We just got approval to purchase a new database server. My manager is worried that, after we deploy the new server, some users might not perceive the improvement in performance. I've been tasked to come up with some way to measure the improvement. But first, some details on the upgrade:
The old server has dual Intel Xeon 3.40GHz single-core processors and 4 GB of RAM. It's running Windows 2000 Server Standard 32-bit and SQL Server 2000.
The new server will have dual Intel Xeon 2.4GHz quad-core processors and 18 GB of RAM. It will be running Windows 2008 Hyper-V bare-metal. Initially, we'll be virtualizing Windows Server 2003 Premium (until we can upgrade our ERP software to the latest version) and SQL Server 2000 (not enough money in the budget to upgrade SQL Server yet).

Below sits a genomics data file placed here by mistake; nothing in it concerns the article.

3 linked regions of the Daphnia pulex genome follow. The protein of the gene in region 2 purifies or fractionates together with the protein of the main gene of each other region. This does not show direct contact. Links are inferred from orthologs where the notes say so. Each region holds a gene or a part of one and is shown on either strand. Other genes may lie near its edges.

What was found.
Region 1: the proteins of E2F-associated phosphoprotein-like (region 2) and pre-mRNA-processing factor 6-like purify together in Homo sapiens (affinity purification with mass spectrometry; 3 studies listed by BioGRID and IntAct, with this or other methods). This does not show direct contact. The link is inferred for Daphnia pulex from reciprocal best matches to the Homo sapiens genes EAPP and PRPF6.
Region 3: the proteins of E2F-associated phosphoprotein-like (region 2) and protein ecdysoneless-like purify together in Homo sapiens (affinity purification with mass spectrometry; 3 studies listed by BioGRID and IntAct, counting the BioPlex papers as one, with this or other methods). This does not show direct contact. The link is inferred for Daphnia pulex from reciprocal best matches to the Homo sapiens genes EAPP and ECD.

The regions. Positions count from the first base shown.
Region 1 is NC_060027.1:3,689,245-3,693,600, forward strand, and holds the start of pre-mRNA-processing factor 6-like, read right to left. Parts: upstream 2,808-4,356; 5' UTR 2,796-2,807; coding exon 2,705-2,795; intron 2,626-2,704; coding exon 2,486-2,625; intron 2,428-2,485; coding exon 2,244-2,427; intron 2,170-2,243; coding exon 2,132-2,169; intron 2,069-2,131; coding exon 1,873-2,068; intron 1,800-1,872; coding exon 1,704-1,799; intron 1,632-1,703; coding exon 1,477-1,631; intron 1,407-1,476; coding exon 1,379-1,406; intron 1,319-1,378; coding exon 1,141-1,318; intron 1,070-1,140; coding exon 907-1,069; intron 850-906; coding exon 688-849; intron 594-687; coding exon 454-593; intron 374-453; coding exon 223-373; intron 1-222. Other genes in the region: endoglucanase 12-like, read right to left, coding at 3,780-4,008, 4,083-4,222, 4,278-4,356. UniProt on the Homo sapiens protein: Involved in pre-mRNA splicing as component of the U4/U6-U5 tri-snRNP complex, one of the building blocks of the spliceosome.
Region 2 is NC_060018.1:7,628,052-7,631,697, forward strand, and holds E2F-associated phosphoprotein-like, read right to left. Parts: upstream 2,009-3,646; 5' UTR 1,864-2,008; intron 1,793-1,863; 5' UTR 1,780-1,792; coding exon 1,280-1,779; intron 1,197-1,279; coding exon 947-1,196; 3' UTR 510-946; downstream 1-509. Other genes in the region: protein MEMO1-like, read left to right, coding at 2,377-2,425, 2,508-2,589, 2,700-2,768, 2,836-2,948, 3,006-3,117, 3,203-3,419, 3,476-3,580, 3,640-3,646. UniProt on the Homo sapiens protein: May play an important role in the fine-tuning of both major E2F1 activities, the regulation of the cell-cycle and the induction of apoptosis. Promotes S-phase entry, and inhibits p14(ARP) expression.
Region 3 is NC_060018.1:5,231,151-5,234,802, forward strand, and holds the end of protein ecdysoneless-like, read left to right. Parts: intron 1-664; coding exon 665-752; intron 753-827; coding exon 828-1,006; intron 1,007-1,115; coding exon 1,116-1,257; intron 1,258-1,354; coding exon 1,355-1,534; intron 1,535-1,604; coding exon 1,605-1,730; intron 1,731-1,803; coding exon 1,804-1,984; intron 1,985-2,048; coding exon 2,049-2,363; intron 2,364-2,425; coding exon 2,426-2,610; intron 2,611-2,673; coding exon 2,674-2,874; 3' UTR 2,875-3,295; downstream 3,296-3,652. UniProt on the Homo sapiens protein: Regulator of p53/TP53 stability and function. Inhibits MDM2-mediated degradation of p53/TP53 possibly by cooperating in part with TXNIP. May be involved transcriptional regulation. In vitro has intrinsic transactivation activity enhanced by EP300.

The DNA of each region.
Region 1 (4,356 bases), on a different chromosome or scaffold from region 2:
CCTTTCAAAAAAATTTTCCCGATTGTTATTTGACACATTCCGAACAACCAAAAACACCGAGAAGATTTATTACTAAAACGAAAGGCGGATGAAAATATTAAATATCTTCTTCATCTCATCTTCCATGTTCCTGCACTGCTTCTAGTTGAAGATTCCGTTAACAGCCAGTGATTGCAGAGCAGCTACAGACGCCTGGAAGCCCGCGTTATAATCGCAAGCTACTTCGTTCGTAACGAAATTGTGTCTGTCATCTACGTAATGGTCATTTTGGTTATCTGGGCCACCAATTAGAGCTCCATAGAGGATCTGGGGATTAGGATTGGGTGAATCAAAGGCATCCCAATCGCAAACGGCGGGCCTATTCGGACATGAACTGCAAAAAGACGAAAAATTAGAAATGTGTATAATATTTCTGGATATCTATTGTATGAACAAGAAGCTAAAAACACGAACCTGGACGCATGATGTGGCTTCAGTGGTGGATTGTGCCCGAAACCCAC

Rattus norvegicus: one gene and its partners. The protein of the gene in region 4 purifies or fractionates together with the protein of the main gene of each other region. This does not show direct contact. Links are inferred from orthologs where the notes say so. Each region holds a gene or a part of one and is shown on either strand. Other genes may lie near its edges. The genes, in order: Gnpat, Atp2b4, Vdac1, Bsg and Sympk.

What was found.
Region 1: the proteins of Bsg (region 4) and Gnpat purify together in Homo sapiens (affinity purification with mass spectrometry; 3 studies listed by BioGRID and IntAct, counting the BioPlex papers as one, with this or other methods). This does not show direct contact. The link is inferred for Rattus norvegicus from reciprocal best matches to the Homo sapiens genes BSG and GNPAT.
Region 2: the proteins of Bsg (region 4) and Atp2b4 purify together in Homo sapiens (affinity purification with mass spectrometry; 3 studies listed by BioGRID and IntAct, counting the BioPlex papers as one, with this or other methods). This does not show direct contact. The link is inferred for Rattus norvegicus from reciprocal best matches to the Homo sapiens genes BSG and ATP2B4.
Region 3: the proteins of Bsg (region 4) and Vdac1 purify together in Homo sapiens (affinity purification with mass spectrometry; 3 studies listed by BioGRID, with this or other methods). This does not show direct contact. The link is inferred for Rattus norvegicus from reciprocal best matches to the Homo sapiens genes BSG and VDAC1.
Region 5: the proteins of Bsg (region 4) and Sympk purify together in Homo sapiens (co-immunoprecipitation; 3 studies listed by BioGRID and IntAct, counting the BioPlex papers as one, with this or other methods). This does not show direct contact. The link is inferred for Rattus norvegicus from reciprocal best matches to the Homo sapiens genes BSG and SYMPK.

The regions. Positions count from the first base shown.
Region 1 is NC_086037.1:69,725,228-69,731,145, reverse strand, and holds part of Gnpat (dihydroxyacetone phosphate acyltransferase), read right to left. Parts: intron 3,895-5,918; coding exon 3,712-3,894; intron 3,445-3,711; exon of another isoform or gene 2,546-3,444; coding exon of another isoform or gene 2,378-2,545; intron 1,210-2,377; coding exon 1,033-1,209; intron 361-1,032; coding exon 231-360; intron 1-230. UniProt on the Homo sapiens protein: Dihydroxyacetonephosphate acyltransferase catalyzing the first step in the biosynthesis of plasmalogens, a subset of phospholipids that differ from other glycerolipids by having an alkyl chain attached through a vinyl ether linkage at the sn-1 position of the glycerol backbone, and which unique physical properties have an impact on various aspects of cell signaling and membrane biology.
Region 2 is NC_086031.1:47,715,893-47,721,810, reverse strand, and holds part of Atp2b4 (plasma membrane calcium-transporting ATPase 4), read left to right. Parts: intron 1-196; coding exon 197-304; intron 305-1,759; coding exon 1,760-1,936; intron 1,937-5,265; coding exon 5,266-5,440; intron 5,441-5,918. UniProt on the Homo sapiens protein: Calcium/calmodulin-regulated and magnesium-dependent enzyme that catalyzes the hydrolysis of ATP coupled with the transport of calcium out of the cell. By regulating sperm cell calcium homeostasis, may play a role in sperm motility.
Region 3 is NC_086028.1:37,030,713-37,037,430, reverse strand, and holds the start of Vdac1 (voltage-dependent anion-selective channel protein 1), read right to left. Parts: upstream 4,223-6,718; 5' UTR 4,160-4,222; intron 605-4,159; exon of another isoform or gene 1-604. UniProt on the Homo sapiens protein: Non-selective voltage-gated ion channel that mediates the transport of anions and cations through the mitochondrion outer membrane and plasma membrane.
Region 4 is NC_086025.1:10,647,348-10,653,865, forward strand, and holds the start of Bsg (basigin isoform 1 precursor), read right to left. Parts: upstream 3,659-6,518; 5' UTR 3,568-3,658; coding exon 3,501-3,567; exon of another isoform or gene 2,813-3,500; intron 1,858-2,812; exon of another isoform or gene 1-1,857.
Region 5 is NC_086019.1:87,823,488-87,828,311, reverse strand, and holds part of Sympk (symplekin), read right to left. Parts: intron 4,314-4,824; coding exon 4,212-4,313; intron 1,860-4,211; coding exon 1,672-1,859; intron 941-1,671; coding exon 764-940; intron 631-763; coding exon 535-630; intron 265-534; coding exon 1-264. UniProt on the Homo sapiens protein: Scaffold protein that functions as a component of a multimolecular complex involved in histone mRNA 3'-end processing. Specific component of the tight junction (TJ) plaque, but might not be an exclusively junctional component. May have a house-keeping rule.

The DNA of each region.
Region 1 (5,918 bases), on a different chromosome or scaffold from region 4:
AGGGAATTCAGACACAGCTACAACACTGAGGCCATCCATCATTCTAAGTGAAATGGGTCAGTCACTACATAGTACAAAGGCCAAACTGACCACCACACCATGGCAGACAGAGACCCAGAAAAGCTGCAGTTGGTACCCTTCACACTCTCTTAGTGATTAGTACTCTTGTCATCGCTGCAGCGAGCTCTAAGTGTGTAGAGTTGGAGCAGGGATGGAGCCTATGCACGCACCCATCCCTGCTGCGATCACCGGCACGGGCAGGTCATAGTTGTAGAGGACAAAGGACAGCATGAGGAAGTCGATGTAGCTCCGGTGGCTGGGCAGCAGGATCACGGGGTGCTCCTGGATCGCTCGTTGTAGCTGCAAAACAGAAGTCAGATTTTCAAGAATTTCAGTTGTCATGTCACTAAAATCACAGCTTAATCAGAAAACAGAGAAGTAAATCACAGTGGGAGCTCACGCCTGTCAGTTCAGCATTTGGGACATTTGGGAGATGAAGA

Having never done this sort of thing before, my idea was to create a SQL query that hits some of the really large database tables such that the query takes a minute or two to run, and measure how long it takes to execute by setting two date/time variables, one before the big query and one after. I would then store these two date/time values in a table and schedule the job to run a night when activity is minimal and equivalent each day. This should factor out the load variability during the day.
By comparing the elapsed time in our current situation and the elapsed time after the upgrade, that should give an idea of time savings, so that we can say the upgrade resulted in an improvement of x%. Does my plan seem solid, or did I take a wrong turn at Albuquerque? Is there something I should be measuring additionally?